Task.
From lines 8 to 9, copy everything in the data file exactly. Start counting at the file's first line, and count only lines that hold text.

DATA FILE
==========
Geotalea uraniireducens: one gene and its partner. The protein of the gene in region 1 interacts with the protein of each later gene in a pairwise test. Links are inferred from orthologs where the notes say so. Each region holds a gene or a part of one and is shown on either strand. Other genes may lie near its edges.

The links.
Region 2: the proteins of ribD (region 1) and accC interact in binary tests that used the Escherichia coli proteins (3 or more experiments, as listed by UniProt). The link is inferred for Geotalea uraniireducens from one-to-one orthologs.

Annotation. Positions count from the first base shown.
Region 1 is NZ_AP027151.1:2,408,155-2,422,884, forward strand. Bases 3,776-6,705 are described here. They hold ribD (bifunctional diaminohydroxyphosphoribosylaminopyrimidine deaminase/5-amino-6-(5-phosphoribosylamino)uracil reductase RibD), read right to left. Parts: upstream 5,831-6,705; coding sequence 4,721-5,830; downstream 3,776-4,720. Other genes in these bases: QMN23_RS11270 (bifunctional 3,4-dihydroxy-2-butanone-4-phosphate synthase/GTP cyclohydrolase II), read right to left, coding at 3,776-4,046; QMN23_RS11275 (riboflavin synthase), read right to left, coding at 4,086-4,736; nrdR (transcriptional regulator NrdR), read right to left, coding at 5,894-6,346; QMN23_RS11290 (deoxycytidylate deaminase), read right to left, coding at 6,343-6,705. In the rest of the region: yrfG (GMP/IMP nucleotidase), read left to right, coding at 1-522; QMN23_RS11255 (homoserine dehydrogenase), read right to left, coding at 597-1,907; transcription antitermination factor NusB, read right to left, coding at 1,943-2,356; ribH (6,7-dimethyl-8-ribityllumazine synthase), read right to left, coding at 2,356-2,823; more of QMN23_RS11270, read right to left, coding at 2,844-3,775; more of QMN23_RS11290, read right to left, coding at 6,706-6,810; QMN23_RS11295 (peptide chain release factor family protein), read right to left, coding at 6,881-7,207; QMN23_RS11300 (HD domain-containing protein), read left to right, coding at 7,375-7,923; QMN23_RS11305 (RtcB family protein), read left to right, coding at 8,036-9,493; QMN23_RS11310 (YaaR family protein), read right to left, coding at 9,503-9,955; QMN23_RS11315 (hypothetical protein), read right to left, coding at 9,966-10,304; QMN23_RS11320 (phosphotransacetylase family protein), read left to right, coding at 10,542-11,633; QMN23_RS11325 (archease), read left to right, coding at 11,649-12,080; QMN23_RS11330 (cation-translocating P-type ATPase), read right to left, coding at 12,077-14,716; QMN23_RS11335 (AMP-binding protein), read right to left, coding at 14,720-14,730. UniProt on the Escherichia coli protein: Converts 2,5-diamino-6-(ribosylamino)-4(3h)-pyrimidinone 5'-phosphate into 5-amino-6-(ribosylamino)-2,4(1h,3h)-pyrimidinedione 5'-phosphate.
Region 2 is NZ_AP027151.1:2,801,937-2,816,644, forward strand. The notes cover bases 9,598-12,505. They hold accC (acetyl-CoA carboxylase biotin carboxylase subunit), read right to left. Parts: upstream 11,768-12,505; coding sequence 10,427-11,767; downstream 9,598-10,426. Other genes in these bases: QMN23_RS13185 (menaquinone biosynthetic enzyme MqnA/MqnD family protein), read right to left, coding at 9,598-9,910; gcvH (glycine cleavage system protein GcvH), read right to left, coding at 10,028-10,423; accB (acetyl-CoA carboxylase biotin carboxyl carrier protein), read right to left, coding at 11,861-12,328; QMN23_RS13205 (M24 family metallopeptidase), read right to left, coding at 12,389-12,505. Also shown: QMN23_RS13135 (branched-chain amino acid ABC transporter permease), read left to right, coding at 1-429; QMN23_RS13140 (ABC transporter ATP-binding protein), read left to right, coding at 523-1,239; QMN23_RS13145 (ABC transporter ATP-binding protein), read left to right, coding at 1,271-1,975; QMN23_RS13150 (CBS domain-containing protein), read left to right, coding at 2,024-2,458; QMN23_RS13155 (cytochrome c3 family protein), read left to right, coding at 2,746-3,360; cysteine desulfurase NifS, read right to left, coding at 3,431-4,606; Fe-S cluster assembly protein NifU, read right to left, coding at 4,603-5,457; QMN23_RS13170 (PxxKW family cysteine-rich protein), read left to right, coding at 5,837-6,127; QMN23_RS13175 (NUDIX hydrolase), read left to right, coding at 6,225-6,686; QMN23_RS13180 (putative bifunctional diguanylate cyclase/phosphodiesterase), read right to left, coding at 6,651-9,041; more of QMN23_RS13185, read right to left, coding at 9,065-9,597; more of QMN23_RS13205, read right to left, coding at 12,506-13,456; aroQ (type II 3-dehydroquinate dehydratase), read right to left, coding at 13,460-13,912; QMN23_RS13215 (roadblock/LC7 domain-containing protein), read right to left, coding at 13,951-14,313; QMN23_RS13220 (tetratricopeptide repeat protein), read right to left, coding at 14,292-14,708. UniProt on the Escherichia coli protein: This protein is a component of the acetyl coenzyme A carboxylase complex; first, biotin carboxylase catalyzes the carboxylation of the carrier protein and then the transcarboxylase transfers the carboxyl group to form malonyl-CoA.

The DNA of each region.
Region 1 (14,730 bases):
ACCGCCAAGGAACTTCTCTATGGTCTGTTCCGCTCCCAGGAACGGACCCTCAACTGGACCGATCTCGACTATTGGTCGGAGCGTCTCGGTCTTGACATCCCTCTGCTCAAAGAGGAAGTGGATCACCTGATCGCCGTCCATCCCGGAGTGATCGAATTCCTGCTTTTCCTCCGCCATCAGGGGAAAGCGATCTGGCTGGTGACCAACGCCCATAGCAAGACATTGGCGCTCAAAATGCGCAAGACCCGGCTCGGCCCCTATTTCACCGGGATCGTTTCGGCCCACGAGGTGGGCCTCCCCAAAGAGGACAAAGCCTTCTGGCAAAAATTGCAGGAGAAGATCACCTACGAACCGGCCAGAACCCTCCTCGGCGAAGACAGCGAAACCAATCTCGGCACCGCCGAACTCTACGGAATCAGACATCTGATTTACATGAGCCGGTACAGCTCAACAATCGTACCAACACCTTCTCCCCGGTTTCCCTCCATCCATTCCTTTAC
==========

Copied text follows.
Region 1 (14,730 bases):
ACCGCCAAGGAACTTCTCTATGGTCTGTTCCGCTCCCAGGAACGGACCCTCAACTGGACCGATCTCGACTATTGGTCGGAGCGTCTCGGTCTTGACATCCCTCTGCTCAAAGAGGAAGTGGATCACCTGATCGCCGTCCATCCCGGAGTGATCGAATTCCTGCTTTTCCTCCGCCATCAGGGGAAAGCGATCTGGCTGGTGACCAACGCCCATAGCAAGACATTGGCGCTCAAAATGCGCAAGACCCGGCTCGGCCCCTATTTCACCGGGATCGTTTCGGCCCACGAGGTGGGCCTCCCCAAAGAGGACAAAGCCTTCTGGCAAAAATTGCAGGAGAAGATCACCTACGAACCGGCCAGAACCCTCCTCGGCGAAGACAGCGAAACCAATCTCGGCACCGCCGAACTCTACGGAATCAGACATCTGATTTACATGAGCCGGTACAGCTCAACAATCGTACCAACACCTTCTCCCCGGTTTCCCTCCATCCATTCCTTTAC